NHS smoking cessation services and smoking prevalence: observational study BMJ Online First
NHS Stop-Smoking Services are insufficient to deliver national smoking targets, and Government smoking targets are themselves insufficient for the poorest communities, says a study published online by the BMJ today.
The study examined the effectiveness of NHS smoking cessation services in Northumberland and Tyne and Wear. These areas have populations dominated by manual workers and contain some of the worst health and deprivation in the country.
Research showed that smoking cessation services in the region for 2003-4 reduced smoking rates by 0.1%-0.3%. If the trend continues, the study predicts that Stop-Smoking Services may deliver less than 1% of the 2010 target of a 5% fall in smoking prevalence.
Government targets on reducing smoking ignore the health inequalities gap says the author, which is made more disturbing given the poorer health of these communities.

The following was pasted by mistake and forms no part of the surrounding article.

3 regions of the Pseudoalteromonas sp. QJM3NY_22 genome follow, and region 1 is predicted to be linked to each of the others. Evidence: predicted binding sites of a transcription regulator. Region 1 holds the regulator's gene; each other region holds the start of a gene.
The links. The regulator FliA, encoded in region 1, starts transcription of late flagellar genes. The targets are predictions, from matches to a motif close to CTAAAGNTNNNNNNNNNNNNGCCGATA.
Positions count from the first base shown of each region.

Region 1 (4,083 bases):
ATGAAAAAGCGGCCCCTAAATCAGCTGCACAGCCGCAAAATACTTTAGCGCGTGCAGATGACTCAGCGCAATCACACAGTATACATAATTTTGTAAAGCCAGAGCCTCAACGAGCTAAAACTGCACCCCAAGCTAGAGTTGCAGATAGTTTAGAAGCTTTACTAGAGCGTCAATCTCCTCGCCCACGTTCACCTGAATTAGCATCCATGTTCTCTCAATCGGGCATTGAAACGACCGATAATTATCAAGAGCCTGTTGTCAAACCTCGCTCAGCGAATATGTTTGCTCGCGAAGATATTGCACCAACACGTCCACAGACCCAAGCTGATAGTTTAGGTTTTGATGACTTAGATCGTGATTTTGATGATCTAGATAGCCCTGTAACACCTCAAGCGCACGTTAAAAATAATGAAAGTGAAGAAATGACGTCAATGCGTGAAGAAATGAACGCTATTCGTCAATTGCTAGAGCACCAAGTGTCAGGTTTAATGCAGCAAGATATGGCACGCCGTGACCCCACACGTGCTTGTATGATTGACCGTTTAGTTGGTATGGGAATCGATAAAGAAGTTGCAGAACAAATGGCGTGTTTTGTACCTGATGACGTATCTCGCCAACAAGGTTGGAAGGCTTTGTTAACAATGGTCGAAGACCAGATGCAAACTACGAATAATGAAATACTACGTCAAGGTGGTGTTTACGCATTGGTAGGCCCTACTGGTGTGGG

Despite being the focus of targets to reduce cancer and circulatory disease in these populations, the failure to include health inequalities reduction in stop-smoking targets may result conversely in a widening of the gap between the healthiest and the worst off in England.
In California, says the author, heavy early investment in smoking cessation services produced disappointing population results.
Nicotine replacement therapy and buproprion are among the most cost-effective treatments for individuals, but "comprehensive restriction of smoking in all workplaces works better", he argues. England's most deprived communities need more of both sets of measures, he concludes.
Source: Eurekalert & othersLast reviewed: By John M. Grohol, Psy.D. on 21 Feb 2009
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